our webapp collects huge amount of data about user actions, network business, database load, etc etc etc

All data is stored in warehouses and we have quite a lot of interesting views on this data.

if something odd happens chances are, it shows up somewhere in the data.

However, to manually detect if something out of the ordinary is going on, one has to continually look through this data, and look for oddities.

My question: what is the best way to detect changes in dynamic data which can be seen as 'out of the ordinary'.

Are bayesan filters (I've seen these mentioned when reading about spam detection) the way to go?

Any pointers would be great!

EDIT: To clarify the data for example shows a daily curve of database load. This curve typically looks similar to the curve from yesterday In time this curve might change slowly.

It would be nice that if the curve from day to day changes say within some perimeters, a warning could go off.



Bayesian classification might help you find some anomalies in your data, depending on the type of data and how good you train your Bayesian filter.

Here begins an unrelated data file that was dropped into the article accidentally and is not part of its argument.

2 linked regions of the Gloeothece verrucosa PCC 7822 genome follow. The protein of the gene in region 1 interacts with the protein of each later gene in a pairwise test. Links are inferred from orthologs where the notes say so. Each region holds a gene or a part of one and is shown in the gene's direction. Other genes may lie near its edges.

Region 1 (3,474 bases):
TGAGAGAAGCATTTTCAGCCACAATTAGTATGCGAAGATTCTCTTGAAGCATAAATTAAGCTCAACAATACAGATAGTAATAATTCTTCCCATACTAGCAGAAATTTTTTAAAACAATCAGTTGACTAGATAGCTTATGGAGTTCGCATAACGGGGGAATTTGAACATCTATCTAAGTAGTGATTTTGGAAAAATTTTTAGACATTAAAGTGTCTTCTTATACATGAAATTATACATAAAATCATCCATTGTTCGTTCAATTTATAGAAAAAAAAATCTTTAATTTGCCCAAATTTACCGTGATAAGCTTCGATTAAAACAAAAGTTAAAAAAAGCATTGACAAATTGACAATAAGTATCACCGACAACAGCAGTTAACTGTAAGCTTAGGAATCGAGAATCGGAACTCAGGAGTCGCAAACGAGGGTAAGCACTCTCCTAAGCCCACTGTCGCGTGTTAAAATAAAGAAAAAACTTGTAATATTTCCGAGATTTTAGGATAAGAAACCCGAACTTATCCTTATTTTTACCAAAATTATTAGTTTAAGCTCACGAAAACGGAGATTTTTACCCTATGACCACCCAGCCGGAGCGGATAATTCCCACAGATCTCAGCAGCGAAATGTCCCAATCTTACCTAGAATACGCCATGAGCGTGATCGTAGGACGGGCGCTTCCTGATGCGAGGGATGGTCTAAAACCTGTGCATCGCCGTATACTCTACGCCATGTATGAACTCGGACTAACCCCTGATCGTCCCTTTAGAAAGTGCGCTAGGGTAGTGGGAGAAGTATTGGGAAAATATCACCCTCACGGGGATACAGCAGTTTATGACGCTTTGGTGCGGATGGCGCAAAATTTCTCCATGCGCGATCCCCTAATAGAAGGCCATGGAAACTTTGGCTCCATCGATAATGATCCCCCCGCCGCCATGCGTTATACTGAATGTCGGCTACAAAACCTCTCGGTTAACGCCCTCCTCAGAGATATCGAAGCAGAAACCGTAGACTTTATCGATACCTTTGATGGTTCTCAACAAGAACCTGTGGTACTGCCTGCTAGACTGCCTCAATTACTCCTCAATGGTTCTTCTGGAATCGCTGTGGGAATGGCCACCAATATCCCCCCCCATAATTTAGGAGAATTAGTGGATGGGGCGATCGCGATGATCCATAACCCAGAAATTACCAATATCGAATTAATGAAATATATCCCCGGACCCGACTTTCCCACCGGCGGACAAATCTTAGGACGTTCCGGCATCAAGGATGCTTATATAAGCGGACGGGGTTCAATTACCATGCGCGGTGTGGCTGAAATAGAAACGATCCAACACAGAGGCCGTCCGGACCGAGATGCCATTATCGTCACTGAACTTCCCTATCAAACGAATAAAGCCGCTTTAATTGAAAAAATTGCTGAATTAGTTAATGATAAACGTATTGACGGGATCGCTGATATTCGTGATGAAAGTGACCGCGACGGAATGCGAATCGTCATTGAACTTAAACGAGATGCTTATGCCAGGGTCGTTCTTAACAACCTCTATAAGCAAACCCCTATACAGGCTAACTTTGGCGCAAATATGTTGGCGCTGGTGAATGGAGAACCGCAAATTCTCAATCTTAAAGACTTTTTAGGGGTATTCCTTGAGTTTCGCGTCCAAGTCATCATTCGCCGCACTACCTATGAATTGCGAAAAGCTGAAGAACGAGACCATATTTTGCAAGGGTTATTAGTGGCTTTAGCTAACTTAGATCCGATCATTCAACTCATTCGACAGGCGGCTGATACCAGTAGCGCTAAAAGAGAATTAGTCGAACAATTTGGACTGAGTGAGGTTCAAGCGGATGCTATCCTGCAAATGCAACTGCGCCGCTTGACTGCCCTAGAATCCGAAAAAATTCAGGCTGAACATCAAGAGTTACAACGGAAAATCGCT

There is even one available as a web service @ uClassify.com.


Take a look at Control Charts, they provide a way to track changes in your data visually and specify when the data is "out of control" or "anomalous". They are heavily used in manufacturing to ensure quality control.


This question is impossible to answer without knowing much more about the particular data you have. For an overview of what kinds of approaches exist, see Anomaly Detection: A Survey by Chandola, Banerjee, and Kumar.


This depends so much on what the data is. Take a statistics class and learn the basics first. This isn't usually an easy or simple problem.

  • 2
    great answer. Really helpful ;^) – Toad Aug 20 '09 at 15:32
  • Or even a well-posed question. Just what exactly do you mean by anomalous anyways? – Carlos Rendon Aug 25 '09 at 23:29
  • this is a great question – user1471980 Oct 11 '12 at 16:23

Your Answer

By clicking “Post Your Answer”, you agree to our terms of service, privacy policy and cookie policy

Not the answer you're looking for? Browse other questions tagged or ask your own question.